Sometime around New Year ’s Day, 2020, I found this Jesse Jackson campaign button during a casual stroll through the BAD ART store in Littleton, NH. Jackson visited Lowell, Massachusetts during his bid for the Democratic Party presidential nomination in 1984. My friend, the legendary history and political science Professor, Dean Bergeron, hosted Jackson at the university when he campaign in the city. I was finishing up my undergraduate degree that year and I got to join Jackson’s entourage as he made the rounds. Sadly, that was before the era of selfies, or else I’d have a better memento of that day, like the one I got this year with Liz Warren. All I got was a handshake from Jackson, but now I have this button.
Jackson’s candidacy that year was considered a hopeless long-shot—or rather, a long-shot based on nothing BUT hope, kind of like Bernie Sanders in 2016.
When I think back over the many presidential elections I’ve lived through, it seems that they all have been contests over who could come up with the most compelling vision of hope for the future. There was Reagan’s morning in American (also: “Make America Great Again”), and in 1992, Bill Clinton promised to “bring hope back to the American Dream.” Then, of course there was the iconic Shepard Fairey Obama “Hope” campaign poster. The best line of the 2020 Democratic debates was Elizabeth Warren’s zinger, directed at John Delaney: “I don’t understand why anybody goes to all the trouble of running for president of the United States just to talk about what we really can’t do and shouldn’t fight for. I don’t get it.” No candidate has ever identified so many things to hope for in such concrete and specific detail as Warren, I think.
In 1988, Jackson ran again, this time making hope his dominant theme with the slogan, “Keep Hope Alive.” His stirring convention speech that year overshadowed the nominee, Michael Dukakis, and anticipated some of my own questions about hope. “Face reality, yes, but don’t stop with the way things are. Dream of things as they ought to be,” Jackson said. “Don’t surrender to cynicism.”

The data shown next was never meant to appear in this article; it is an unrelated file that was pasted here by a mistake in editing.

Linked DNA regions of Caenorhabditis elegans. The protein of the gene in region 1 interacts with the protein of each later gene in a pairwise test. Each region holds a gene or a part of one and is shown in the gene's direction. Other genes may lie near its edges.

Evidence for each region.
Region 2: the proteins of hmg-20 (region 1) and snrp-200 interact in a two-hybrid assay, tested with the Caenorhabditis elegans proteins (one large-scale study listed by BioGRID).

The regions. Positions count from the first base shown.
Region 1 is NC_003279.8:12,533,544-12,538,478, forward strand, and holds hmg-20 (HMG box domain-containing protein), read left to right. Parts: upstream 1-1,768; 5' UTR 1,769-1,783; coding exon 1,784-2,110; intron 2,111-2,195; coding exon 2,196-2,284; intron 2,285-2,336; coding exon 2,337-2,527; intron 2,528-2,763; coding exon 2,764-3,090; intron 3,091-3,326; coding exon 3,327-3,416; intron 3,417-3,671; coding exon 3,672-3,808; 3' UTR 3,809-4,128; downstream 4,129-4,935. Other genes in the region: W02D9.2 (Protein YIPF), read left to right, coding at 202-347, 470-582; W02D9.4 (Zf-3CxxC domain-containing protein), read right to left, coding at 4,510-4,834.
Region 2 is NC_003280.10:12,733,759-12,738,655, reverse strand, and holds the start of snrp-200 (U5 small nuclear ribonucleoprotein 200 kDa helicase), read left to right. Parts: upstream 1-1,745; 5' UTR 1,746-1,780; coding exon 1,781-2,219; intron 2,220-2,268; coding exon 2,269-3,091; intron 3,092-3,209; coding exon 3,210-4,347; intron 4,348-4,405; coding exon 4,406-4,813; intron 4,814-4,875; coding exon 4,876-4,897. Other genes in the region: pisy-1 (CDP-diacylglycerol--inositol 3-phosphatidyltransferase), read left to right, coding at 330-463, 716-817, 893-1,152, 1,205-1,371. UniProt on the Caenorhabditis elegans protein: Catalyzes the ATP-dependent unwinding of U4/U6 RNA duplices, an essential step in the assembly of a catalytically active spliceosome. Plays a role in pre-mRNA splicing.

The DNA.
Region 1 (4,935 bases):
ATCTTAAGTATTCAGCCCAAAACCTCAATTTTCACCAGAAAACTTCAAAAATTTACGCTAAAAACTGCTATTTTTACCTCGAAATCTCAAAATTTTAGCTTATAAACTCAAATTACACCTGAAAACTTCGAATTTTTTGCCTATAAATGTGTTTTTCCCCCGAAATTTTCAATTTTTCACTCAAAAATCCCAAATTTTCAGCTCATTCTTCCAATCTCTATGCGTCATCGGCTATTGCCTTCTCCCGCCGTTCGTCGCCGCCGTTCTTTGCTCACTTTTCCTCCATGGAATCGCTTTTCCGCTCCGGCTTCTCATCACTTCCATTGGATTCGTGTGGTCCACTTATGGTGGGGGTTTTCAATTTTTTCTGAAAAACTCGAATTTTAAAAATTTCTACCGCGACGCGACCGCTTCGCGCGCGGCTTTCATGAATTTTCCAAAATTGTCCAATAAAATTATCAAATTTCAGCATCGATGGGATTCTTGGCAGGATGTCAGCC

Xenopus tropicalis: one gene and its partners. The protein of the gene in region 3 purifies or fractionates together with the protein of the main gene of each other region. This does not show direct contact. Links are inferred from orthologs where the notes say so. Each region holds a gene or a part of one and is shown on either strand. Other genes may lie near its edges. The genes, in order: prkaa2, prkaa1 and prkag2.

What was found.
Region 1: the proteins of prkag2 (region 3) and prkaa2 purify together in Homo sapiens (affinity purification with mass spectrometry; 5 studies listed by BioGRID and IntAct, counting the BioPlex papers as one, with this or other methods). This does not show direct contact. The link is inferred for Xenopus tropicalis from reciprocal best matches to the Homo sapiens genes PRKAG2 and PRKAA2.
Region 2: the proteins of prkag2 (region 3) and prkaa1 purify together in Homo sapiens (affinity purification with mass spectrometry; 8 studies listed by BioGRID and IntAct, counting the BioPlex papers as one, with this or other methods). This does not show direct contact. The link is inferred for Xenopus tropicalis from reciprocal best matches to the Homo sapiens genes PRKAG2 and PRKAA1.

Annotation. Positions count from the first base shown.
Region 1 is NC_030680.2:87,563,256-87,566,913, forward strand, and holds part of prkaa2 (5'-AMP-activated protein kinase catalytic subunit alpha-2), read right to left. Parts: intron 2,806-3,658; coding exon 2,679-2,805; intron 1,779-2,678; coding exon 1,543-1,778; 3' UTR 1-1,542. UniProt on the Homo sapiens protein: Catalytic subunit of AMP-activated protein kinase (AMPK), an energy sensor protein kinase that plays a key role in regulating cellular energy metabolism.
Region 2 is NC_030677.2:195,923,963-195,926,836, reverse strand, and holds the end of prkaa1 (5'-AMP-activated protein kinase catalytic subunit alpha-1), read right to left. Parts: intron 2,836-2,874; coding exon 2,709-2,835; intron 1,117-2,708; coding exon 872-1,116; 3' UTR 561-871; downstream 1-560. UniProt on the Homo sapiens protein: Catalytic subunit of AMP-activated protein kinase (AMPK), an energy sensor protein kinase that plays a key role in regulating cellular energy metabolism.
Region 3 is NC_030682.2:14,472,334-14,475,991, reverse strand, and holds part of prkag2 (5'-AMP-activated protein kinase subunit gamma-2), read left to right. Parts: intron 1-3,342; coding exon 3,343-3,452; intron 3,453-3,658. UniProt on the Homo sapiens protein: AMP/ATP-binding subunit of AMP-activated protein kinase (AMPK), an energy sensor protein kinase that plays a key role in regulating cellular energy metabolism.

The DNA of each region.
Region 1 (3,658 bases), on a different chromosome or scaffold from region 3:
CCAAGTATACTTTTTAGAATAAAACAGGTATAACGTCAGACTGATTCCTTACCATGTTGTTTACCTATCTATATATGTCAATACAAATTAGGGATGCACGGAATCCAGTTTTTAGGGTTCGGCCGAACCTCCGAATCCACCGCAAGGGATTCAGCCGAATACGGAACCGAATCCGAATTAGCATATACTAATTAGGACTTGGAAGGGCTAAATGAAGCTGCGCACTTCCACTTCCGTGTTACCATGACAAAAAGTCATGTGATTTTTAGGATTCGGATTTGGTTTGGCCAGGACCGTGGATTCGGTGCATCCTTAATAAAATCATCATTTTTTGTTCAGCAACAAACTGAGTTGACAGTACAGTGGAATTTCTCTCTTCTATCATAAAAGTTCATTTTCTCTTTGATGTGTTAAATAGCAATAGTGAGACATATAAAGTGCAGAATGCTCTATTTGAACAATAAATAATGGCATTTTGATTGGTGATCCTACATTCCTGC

|From the 1988 campaign|
What is the relationship between hope and reality? What happens when hopes are raised, but not fulfilled? Should we direct our anger about unfulfilled hopes at the politicians who raised them, or at the system that defeated them? Have all the hopes and dreams that we voted for done us any good? How should we evaluate the hopes candidates are throwing at us this year? What are the similarities and differences between having hope in our personal lives and collective, political hope? How do we even know what to hope for?
These are some the questions that I ran into after the new year, as I watched the democratic primaries unfold this year and tried to write about hope. It led to one ever-expanding essay that just wouldn't end, so I've tried to break it up into smaller units and HOPE that a conclusion will come to me after I've posted what I have so far. If you would like to help shape that ending, please feel free to add your own thoughts in the comments.
Next: A compelling theory of political hope. You can read Hope Essay #1 here.
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